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Commemorate the Gettysburg Address and Honor the Fallen by Planting a Tree

150th Anniversary of the Gettysburg Address

President Abraham Lincoln was invited to speak at the dedication of the Soldiers’ Memorial Cemetery at Gettysburg, Pennsylvania, on November 19, 1863. Notable orator Edward Everett was the first to speak that afternoon and delivered a two-hour address that was very well received. Lincoln followed with what is now one of the most notable speeches in U.S. history, and one that lasted only two minutes.

Everett wrote to Lincoln the following day, “I should be glad, if I could flatter myself that I came as near to the central idea of the occasion, in two hours, as you did in two minutes.”

Despite Lincoln’s words within his Gettysburg Address, that “the world will little note, nor long remember what we say here,” his remarks endure. The text for the Gettysburg Address is easily found online and in print. Reading it aloud evokes a better understanding of Lincoln’s legacy, as it transports us back one hundred fifty years to when he humbly stated:

We have come to dedicate a portion of it, as a final resting place for those who died here, that the nation might live. This we may, in all propriety do. But, in a larger sense, we can not dedicate—we can not consecrate—we can not hallow, this ground—The brave men, living and dead, who struggled here, have hallowed it, far above our poor power to add or detract.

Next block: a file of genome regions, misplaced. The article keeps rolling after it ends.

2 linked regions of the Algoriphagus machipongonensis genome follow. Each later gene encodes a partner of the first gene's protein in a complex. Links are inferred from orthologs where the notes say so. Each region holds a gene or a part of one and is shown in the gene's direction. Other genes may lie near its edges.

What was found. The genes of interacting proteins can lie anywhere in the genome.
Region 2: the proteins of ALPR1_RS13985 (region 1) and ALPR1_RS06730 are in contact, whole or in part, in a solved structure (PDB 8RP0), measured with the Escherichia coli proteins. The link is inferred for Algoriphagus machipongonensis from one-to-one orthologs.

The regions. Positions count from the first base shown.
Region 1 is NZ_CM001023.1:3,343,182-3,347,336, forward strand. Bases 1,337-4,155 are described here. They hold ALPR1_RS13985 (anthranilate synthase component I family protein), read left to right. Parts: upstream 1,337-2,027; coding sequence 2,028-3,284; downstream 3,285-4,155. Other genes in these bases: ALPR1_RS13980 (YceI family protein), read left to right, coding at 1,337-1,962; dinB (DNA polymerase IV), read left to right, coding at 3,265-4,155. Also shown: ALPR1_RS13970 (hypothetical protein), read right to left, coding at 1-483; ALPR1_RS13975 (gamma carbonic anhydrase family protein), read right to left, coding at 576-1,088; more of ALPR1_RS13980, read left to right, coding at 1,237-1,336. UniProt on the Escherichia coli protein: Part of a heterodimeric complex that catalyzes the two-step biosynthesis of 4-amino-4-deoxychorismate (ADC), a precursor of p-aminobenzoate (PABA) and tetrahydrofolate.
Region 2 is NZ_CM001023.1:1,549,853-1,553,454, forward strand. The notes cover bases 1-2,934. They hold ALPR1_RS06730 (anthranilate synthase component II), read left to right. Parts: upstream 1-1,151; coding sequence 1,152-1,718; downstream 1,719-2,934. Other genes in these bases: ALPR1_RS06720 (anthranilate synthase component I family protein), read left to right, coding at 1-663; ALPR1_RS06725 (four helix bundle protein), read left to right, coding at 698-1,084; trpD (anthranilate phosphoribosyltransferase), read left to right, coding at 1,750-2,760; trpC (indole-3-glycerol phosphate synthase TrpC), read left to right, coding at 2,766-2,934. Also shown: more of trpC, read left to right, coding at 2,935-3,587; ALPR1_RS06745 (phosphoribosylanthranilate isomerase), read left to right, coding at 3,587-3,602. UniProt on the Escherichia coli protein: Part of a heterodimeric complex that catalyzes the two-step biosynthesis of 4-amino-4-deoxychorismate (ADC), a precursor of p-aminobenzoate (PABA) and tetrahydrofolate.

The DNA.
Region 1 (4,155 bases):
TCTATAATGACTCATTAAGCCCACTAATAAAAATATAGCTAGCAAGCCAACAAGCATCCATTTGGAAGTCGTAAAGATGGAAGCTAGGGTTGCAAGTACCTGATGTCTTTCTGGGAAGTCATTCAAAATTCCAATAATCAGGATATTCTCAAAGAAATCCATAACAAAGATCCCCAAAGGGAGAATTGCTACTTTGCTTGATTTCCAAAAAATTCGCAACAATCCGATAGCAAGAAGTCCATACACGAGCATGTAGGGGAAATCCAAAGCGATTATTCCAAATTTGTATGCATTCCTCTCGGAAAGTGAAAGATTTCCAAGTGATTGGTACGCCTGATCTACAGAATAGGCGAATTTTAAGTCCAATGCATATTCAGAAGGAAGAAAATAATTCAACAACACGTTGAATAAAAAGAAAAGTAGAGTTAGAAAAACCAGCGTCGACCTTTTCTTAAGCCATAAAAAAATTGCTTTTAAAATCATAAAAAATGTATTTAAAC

Today, on the 150th anniversary of President Abraham Lincoln’s Gettysburg Address, we can all be part of creating a living legacy for those who gave “the last full measure” during our country’s most trying time. The Journey Through Hallowed Ground Partnership is commemorating the Sesquicentennial of the American Civil War with a simple yet eloquent plan—to plant one tree for each of the 620,000 soldiers who died, as a living memorial for their individual and combined sacrifices.

The trees will create a 180-mile alley along the Journey Through Hallowed Ground National Scenic Byway which stretches from Gettysburg to Thomas Jefferson’s Monticello in Charlottesville VA. Each tree represents a life and will be geotagged to allow visitors to learn the name and the story of each soldier.

Ancestry.com and Fold3 are proud to support the JTHG Partnership by providing access to digital records to participating classrooms for their use in researching soldiers’ stories. We invite you to get involved. Honor the service and remember the sacrifice of your ancestors who fought during the American Civil War by planting a tree and sharing their stories. Visit the Living Legacy Project for more details.

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